Endangered bats may pose little threat to wind developers


By Tom Steward Watchdog Minnesota Bureau

Nothing strikes fear into developers and property owners more than a new critter on the federal list of endangered species.

Case in point: The northern long-eared bat, found in 39 states. The U.S. Fish and Wildlife Service will probably place it on the list in April, and the logging industry is worried.

“The economic loss to the entire state of Michigan would be devastating, if timber harvesting were to be restricted to the winter months in their habitat area,” said Brenda Owen, executive director of the Michigan Association of Timbermen. “This is not a viable solution to the bat’s decline, and it’s never a solution that the Timbermen would stand by and let happen.”

Opponents of wind energy farms view the probable endangered status as another tool for challenging wind projects in environmentally sensitive areas.

Wind turbines kill an estimated 600,000 or more bats a year, a University of Colorado study shows. That includes an unknown number of endangered northern long-eared bats.

WHERE THERE’S WIND, THERE’S A WAY: USFWS officials acknowledge that wind turbines pose a threat to endangered bats, while working to find a way to keep turbines turning.

“Bats are killed in large numbers, and long-eared bats are not exempt from that,” said Kristi Rosenquist, an activist who led a successful effort to stop a Minnesota wind farm. “There’s more bats in farm fields than the wind industry thinks. And in the rare projects that have had post-construction studies, the number of dead bats has been way higher than predicted ahead of time.”

Fish and Wildlife ranks wind energy development as a top threat to the long-eared bat, along with habitat loss, climate change and contaminants.

“While wind power has many advantages over other sources of energy, if not sited and operated with thoughtful planning, the rotating turbines kill birds and bats and construction of the facilities can destroy natural areas that provide habitat,” the USFWS website says.

At the same time, a deadly fungus threatens the northern long-eared bat with “white nose syndrome,” killing off 99 percent of the species in some Eastern states. Since 2006, the incurable disease has wiped out an estimated 5.5 million of the cave-hibernating creatures.

But federal authorities appear to be taking a kinder, gentler approach with the wind industry, which runs counter to Fish and Wildlife’s perceived hard-nosed role when it comes to threatened species.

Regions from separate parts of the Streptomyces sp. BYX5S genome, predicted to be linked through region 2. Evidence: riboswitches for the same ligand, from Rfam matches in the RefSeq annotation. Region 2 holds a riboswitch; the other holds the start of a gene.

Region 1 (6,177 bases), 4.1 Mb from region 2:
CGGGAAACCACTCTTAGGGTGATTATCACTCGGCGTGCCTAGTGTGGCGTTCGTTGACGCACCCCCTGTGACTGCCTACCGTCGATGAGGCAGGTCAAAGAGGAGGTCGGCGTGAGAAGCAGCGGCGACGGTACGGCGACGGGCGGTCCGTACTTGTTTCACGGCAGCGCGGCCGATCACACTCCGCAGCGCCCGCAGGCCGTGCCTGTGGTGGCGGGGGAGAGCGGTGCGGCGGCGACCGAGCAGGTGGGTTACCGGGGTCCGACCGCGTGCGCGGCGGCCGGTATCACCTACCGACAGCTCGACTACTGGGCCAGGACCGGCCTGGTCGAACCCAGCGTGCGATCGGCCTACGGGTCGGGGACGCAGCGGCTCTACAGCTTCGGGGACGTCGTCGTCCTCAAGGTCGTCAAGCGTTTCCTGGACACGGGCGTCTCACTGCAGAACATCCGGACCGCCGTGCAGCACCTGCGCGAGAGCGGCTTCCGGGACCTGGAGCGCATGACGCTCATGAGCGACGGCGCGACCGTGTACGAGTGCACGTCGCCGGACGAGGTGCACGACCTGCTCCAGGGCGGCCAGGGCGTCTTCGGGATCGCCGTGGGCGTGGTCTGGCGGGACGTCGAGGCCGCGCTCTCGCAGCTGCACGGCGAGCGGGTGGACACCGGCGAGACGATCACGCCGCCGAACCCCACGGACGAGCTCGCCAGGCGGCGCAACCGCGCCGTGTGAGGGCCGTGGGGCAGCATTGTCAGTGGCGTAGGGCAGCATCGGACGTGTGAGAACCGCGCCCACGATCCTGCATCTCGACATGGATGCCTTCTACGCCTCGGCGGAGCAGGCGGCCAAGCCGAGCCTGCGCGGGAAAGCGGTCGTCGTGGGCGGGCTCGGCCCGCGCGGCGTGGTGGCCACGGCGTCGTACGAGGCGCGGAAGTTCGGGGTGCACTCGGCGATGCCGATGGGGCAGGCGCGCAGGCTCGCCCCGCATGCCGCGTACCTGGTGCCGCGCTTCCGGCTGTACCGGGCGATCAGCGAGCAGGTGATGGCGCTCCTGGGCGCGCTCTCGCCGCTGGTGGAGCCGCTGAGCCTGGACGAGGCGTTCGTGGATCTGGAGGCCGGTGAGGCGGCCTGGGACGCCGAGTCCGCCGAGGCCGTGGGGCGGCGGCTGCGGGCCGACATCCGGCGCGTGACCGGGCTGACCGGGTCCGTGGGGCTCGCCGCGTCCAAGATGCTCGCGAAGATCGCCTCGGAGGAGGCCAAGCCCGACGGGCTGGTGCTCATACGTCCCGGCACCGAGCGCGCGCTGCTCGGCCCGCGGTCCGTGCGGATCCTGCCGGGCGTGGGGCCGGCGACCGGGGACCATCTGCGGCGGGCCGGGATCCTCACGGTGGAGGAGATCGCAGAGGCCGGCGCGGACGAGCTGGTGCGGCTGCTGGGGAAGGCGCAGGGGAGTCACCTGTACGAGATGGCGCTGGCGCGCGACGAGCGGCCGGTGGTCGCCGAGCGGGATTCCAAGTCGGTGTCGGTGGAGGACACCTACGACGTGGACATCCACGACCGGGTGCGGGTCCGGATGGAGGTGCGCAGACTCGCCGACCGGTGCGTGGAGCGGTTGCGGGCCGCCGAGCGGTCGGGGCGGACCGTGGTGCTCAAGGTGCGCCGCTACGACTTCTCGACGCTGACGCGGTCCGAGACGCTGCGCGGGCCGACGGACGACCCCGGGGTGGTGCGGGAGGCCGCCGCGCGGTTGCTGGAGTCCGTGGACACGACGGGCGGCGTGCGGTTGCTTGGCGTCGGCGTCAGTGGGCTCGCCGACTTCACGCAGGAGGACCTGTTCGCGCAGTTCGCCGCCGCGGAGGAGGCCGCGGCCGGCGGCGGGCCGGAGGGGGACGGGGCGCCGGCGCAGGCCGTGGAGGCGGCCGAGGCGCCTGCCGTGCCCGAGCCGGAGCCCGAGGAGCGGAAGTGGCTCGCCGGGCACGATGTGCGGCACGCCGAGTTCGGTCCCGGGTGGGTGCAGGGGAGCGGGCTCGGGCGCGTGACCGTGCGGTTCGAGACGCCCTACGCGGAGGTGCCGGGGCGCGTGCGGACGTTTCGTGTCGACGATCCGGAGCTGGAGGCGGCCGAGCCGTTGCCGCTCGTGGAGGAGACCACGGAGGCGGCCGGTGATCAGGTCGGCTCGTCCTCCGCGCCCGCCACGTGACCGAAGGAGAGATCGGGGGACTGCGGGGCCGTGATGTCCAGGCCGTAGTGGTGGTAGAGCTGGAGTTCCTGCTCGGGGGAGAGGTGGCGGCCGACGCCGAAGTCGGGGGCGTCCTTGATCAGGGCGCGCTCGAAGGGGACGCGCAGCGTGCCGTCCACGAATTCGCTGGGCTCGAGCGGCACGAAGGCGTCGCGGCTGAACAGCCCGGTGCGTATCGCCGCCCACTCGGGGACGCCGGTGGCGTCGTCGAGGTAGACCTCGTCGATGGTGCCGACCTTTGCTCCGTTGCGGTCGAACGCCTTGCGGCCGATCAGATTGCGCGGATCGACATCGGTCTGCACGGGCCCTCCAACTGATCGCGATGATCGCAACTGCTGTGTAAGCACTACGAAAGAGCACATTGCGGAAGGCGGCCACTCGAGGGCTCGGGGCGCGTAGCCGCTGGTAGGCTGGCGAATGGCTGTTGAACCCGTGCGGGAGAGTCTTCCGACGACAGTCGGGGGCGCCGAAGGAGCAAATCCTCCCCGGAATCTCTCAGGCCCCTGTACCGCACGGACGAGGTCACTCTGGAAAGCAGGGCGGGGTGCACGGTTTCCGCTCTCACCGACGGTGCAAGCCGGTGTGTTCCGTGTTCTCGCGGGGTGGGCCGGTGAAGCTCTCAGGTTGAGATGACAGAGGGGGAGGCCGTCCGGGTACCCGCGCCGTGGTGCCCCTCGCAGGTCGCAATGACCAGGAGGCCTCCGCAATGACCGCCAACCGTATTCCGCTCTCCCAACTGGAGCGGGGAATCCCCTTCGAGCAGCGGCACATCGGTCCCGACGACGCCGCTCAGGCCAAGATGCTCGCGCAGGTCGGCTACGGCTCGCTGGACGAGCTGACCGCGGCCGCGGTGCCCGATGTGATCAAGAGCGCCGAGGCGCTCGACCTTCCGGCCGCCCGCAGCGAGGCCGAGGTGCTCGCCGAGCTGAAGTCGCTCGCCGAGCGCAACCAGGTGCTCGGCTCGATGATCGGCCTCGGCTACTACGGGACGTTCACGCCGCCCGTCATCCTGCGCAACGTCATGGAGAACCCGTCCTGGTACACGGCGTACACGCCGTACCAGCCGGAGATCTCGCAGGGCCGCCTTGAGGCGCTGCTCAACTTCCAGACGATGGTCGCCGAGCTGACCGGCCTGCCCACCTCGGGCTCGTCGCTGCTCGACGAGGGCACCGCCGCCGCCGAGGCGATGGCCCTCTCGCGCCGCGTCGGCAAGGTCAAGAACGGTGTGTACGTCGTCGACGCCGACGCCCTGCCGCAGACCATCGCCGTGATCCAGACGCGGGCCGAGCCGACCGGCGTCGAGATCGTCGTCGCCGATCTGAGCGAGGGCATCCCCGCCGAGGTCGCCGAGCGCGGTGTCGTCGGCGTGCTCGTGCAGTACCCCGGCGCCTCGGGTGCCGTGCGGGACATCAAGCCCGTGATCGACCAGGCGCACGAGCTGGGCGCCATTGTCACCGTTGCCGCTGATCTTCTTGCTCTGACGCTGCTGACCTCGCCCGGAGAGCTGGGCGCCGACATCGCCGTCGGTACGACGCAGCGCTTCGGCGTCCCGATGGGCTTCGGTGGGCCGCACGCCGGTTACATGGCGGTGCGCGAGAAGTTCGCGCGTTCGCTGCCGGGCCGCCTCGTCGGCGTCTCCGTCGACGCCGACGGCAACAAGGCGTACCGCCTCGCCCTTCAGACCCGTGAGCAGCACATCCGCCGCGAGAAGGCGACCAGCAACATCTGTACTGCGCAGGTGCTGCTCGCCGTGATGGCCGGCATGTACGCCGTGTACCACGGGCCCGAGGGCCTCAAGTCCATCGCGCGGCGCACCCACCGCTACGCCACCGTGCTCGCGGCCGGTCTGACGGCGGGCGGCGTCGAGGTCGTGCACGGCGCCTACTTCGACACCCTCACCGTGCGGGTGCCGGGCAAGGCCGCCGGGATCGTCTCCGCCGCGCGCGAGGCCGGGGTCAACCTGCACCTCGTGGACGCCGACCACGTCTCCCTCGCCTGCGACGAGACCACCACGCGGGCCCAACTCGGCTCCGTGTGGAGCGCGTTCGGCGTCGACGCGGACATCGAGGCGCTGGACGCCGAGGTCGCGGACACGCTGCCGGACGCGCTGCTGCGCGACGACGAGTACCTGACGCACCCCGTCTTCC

“We’re working with the American Wind Energy Association right now on a fairly large, multi-state conservation plan for wind energy for Indiana bats, which is an endangered species, and northern long-eared bats may be considered as part of that,” said Georgia Parham, a USFWS public affairs specialist. “That is something that we have available under the Endangered Species Act to deal with instances, where a listed species might be killed or harmed, during an otherwise legal activity.”

Under the plan, the agency issues an “incidental take permit” as part of a mitigation strategy that allows recipients to legally kill endangered bats without prosecution. Seven wind farms have posted federally approved Habitat Conservation Plans for the endangered Indiana bat that effectively protect investors for up to 50 years on one project.

“No one’s allowed to kill a species without a permit, but beyond that there are lots and lots of ways to work with all sorts of projects, and we do that every day in the U.S. Fish and Wildlife Service,” said Parham. “So we’re expecting to approach this the way we’re approaching other listed species.”

The Minnesota Department of Natural Resources reports no record to date of turbines killing northern long-eared bats on the northwestern edge of the bat’s range in the state.

“The DNR is concerned about the impact of wind turbines on bats in general, and have partnered with the Minnesota Department of Commerce to study these impacts and ways to minimize them,” Rich Baker, Minnesota endangered species coordinator, said in an email.

While the creature tends to summer in Northern forests away from most wind farms, opponents of a proposed 20 megawatt wind farm in Sibley County hope to make northern long-eared bats an issue. The developer did not reply to a Watchdog Minnesota Bureau inquiry.

“We sent in a complaint about that endangered bat and they (the developers) said we’re doing a study,” said Barb Wenninger, a Cornish Township resident who filed a Freedom of Information Act request with USFWS. “But no one out here has seen anybody in the area. And there’s no bat towers up. Nothing, nothing’s going on.”

This summer, the developer of two proposed Stearns County wind facilities with up to 41 turbines undertook a second pre-construction survey for northern long-eared bats based on new federal guidelines.

“The Avian and Bat Protection Plan lays out measures the project has taken and will take to avoid and minimize our impacts on birds and bats — and its implementation is part of our site permit with the state,” said Lindsay Smith, marketing and public relations associate for Geronimo Energy. “… The results of our study concluded that there are no northern long-eared Bats in the Black Oak Wind Farm project footprint.”

In a September 29 letter, the DNR recommended Geronimo Energy find alternative locations for several planned turbines “due to proximity to avian and bat habitat and possible increase in collision risk.”